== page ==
I have not paid attention to what Common Core is up to. From a brief look, it seems that they want to partition people into those who can handle this type of tedium and those who cannot (not unlike a whole lot of scholastic testing). Yes, tedium, of the utmost extreme (cast that upon the number line).
Now, how that bifurcation of people will play out is something that we will have to see. Some of it is, like Scott says, to determine the class that will be subservient to the masters.

I am upset that the general educational community has bought into this warped way of thinking. From where I sit, they will cause even worse incursion of interlopers into mathematics than we have seen now.

From my long years of experience, this type of thinking is the culmination of gaining computational prowess. After all, are we all not worried by the Singularity? Supposedly, in some minds, tackling things this way will help us compete with computers and stay ahead.

No so. Mathematics (the real one) is peripatetic in nature (some of those who are drugged into submission now could very well be misunderstood geniuses).
Marie, in one sense, mathematics starts with our fingers and markings on what might be a line (however, not conceptually, but rather in the real life of being). Then, objects are the key thing (think sets and then classes). What we call the number lines come much later (remember, it took Russell and Whitehead hundreds of pages to get to proving a simple addition).

The older methods for teaching these simple maths were more intuitive (in the sense of the finger, and toes for that matter). And, many more got through the rigor than we see with the approaches that force feed supposed superior insight.
The kids ought to use operational means and see them work. Then, slowly the abstract can be introduced. Generalizations are best made upon something known. That there is some type of abstraction that teachers can claim has support, that support did not drop out of heaven. Rather, years of work went into the framework.

Given that this teaching method is new to me, I’ll look at the Common Core site and see what’s up. This introduction, though, is not encouraging as the world-class idiots (who, many time, could handle the above tedium) have over-laid us with an insidious entrapment that will cause hell on earth (even worse than we have seen so far). For some reason, I never suspected the teaching community as being meant to perpetuate such an infernal viewpoint.
Remarks: Modified: 03/27/2014

03/23/2014 -- Turns out that there was a story involved and that it was written.

03/27/2014 -- Based upon other examples that I've seen (say, friendly numbers), this whole thing aligns with my complaints about the misuse of mathematics. It has not been shown that mathematics is the way of truth (despite its operational successes), necessarily. As we know, numbers can be manipulated via interpretation (that is the human lot). To impose on young minds, the methods, etc., of elders, in the case of rules of thumb, is onerous. We need to bring out the "universals" to teach. Let the youngsters then discover their own approaches. What? Yes, look, mathematics came up with path independence in one area. There is a generalization of this. If the student gets the right answer, and the teacher cannot follow their thinking, blame the teacher (ala Galois' story).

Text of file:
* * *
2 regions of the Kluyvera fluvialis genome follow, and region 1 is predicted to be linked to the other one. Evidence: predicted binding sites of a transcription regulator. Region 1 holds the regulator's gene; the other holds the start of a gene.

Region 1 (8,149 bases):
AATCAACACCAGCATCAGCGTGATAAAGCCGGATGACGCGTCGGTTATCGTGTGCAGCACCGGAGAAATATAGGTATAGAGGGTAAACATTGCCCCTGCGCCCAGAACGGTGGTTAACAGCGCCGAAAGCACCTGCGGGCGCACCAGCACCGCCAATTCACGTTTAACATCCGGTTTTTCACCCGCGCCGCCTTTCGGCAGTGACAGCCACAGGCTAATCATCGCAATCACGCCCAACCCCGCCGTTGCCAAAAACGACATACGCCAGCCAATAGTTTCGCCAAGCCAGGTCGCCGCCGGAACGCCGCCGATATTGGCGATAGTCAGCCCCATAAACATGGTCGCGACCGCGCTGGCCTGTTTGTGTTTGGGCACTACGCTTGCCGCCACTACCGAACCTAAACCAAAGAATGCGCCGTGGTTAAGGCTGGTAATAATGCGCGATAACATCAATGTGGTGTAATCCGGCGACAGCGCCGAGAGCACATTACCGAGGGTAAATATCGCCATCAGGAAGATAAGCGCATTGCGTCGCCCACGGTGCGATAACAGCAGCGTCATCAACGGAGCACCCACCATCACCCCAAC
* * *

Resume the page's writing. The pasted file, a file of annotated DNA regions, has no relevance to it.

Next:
Friday, February 21, 2014

Beauty and the beast

All of us have had our oops. It's part of being human, that is, to err. Going through 'oops (hoops), by necessity, leads to oops. And, 'oops define our lives, whether by our own choice or that of another.

We also seem to have evolved into mostly a bunch of critics. There is an adage that could apply here: those who can, do; those who cannot, criticize. One might say that there are less doers than lookers, nowadays.

Aside: So doers? Becoming fewer, too, these doers, in the sense of middle people putting layers and layers upon what might be better left as simple (all sorts of things to discuss here). Examples abound. For one, think of subcontractors hiring subcontractors. In some cases, those in the middle had no idea what is going on. They just like getting their money. Too, the markets, especially with the layers being put in by algorithmic trading type of efforts. We can think of a lot more.

In the past, we could split people into doers and yappers. The yapping was limited, either to some locale (as in, gossip in the break room or at the water cooler) or in limited print. Or, we had the neighborhood idiot with an incessant mouth. As our prowess with publication increased, the range of yapping has grown, too. Gossip rags abounded; some are still around and quite visible (any market check-out stand). Some quirk of human nature pushed this type of thing, we could suppose.

Yet, technology and the cloud (meant to subsume the whole gamut that emerged the past 20 years) have made for tremendous changes in this regard. We'll look at a couple of examples, shortly. Let's just say that these examples are only two of many that could be brought forth. One has to wonder if we are seeing a swift descent to a bottom (bottom?, is there even an end to the potential abuse that seems to go along with this?).

In both cases, we can point to web-based events.
Faces of Olympic figure skating - The page has a collection of photos. In each case, the person in the photo is not poised. Rather, think of this. Have you seen high-definition, high-speed of animals? Say, think of a hummingbird captured at a flower. Are they not beautiful when performing naturally in their natural environment.

What we have here is a snap that illustrates the effects of concerted effort. For one thing, the actions are not normal, rather the person is stressing their body to perform according to some rules that will allow judges to rate the performance of different people. Now, saying that this is not "poised" is meant to point to our knowledge that a whole lot of media is fixed up (air-brushing, etc.). Too, those who poise have all sorts of photos taken, from which are extracted the best. The rest? The cutting room floor.